Medical examiner testifies in Bell case

Bell's parents walked out of court
March 25, 2008 4:12:23 PM PDT
It was an emotional day in court Tuesday for the family of Sean Bell.They had to listen to autopsy reports on their son, hearing about the bullets that killed him. The testimony was so raw, so painful, that they walked out of the courtroom.

Eyewitness News reporter NJ Burkett has the latest from the courthouse in Kew Gardens.

They lasted about 36 minutes, until the medical examiner described the fatal shots. Of the 50 bullets fired, it all comes down to two. The medical examiner says either one could have been the bullet that killed Sean Bell.

The testimony was so painful, so graphic, that Bell's parents had to leave the courtroom.

On Tuesday morning, the prosecution called Dr. Michael Greenberg, who performed Bell's autopsy. They introduced into evidence a series of sketches showing where the bullets struck.

There were a total of four shots across the right side of his body. Wounds to his arm and shoulder were not fatal. But one bullet pierced his neck and punctured his windpipe. Another ripped into his torso, piercing his liver and his right lung before becoming lodged in his spine. Either one of those shots, Greenberg testified, was enough to kill Bell.

Sean Bell's mother, Valerie Bell, sobbed softly in the third row. Her husband angrily shook his head. And behind them, Bell's fiance, Nicole Paultre-Bell, never looked once at the witness stand.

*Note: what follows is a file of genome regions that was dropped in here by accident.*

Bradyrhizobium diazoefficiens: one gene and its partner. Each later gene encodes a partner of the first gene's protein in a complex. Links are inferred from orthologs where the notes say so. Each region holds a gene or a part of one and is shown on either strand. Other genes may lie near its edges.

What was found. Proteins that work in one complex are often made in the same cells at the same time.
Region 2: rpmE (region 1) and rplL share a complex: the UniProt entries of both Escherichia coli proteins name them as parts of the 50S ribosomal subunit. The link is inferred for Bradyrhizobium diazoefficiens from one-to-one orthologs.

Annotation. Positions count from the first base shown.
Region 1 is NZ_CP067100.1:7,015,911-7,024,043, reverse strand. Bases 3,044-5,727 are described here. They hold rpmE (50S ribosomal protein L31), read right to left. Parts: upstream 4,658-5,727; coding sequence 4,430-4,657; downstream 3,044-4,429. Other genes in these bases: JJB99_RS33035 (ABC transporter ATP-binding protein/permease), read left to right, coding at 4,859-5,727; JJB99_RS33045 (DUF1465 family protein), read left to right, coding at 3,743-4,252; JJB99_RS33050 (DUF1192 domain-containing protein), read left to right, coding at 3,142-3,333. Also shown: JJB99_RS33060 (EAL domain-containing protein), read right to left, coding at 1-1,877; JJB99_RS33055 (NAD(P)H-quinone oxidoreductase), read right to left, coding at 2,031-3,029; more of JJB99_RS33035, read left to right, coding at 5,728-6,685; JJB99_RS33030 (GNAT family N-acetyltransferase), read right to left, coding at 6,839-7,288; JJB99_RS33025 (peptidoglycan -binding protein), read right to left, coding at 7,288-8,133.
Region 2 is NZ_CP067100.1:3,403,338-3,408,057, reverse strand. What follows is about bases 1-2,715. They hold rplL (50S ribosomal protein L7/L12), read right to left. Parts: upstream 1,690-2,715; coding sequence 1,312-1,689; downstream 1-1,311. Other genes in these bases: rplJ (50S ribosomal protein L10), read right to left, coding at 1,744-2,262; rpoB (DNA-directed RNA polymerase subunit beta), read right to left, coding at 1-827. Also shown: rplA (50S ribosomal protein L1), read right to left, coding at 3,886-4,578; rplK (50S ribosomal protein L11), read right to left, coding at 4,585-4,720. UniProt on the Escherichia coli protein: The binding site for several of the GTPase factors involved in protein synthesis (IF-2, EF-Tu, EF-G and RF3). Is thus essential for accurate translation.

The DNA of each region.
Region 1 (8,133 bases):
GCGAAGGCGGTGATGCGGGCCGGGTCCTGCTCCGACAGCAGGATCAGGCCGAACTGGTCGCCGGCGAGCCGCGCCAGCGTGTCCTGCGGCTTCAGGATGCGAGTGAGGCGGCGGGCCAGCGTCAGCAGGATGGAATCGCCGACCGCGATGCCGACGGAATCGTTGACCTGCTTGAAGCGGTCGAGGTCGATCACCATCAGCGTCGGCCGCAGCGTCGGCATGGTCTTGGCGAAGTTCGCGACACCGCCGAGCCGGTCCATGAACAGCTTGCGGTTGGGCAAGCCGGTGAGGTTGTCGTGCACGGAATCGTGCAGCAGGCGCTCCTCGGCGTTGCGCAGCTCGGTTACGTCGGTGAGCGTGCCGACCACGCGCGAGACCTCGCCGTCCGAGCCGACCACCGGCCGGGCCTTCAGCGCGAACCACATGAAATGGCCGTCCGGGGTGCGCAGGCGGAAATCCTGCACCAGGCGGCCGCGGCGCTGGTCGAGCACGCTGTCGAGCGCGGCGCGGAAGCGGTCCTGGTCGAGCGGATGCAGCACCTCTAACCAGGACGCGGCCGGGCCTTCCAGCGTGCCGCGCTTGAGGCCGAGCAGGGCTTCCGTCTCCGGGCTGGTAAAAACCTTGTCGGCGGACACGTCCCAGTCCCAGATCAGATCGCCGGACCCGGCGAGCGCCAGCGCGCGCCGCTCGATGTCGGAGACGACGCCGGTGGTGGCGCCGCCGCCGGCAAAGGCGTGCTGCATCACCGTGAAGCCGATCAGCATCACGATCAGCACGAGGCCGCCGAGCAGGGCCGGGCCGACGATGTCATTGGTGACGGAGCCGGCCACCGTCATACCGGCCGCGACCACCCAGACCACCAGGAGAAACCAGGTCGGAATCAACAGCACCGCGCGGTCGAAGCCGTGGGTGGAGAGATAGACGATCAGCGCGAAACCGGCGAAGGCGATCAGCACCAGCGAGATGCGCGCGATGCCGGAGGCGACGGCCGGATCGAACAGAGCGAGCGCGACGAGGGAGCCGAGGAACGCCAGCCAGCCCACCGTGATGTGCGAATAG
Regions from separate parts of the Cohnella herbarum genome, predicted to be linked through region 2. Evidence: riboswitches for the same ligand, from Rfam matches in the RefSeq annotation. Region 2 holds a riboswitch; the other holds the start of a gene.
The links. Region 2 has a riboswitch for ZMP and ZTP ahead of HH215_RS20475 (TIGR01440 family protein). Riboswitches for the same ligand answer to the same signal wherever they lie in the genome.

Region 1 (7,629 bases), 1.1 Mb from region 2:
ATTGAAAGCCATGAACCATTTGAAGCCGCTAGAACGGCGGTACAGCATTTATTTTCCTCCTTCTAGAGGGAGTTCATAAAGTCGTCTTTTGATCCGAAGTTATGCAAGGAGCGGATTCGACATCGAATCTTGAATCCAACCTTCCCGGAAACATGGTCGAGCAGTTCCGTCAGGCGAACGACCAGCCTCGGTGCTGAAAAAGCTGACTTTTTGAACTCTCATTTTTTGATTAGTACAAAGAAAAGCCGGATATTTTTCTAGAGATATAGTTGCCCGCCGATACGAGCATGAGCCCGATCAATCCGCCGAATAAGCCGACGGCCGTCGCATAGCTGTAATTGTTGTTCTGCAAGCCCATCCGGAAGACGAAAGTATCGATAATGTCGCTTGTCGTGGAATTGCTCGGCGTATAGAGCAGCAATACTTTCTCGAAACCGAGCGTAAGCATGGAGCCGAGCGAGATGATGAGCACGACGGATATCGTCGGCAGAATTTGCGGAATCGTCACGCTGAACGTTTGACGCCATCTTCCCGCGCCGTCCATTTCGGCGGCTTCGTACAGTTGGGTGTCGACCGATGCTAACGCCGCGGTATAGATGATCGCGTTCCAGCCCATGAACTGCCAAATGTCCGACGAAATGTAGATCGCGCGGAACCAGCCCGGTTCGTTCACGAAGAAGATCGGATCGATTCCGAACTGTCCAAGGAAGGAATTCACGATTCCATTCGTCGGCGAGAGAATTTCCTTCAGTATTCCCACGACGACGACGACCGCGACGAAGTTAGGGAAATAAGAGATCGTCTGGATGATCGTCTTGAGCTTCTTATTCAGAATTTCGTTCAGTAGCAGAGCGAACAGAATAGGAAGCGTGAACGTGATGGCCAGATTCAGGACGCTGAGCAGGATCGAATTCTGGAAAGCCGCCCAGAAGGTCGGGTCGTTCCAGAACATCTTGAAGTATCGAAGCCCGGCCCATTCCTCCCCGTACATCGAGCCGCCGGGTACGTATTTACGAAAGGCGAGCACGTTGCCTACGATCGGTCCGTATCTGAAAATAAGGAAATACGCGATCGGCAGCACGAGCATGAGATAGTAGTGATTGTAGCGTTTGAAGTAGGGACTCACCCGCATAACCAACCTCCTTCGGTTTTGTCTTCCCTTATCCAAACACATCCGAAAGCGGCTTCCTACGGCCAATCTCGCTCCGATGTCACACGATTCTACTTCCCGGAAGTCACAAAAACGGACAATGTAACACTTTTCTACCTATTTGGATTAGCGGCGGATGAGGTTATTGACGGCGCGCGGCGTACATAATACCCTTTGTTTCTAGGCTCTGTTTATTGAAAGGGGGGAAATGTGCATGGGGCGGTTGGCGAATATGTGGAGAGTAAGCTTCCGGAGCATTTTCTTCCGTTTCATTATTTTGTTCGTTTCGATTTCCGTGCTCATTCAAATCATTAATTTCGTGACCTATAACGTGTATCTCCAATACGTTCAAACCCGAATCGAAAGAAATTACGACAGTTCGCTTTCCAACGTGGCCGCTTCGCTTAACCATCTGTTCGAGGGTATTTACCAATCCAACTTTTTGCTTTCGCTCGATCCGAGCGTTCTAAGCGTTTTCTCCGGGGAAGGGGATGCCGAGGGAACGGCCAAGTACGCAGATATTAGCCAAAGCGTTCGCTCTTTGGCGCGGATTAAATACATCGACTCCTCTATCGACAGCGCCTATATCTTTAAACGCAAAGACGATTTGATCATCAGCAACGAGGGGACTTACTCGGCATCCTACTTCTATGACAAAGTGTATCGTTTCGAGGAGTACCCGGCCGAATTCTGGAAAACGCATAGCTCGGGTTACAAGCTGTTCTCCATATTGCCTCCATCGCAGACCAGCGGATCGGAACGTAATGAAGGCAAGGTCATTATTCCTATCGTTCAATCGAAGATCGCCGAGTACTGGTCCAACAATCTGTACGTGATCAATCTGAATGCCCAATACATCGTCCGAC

Prosecutors say the two fatal shots were fired by Detective Michael Oliver, who admitted to the grand jury that he shot Bell by accident, while aiming for Bell's friend, Joseph Guzman.

Another civilian witness, Jean Nelson, testified Tuesday that undercover detective Gescard Isnora never identified himself as a police officer before the shooting.

Nelson: "He said, 'Yo, let me holla at ya.'"

He said that was all he heard before gunfire erupted.

Prosecutor Charles Testagrossa: "Did you hear any police commands at any time during any of these events?"
Nelson: "No."

In his own grand jury testimony, Isnora has insisted that he did identify himself. The defense will insist that Bell was in no condition to understand anyone's commands. Dr. Greenberg testified that his blood-alcohol content was twice the legal limit.


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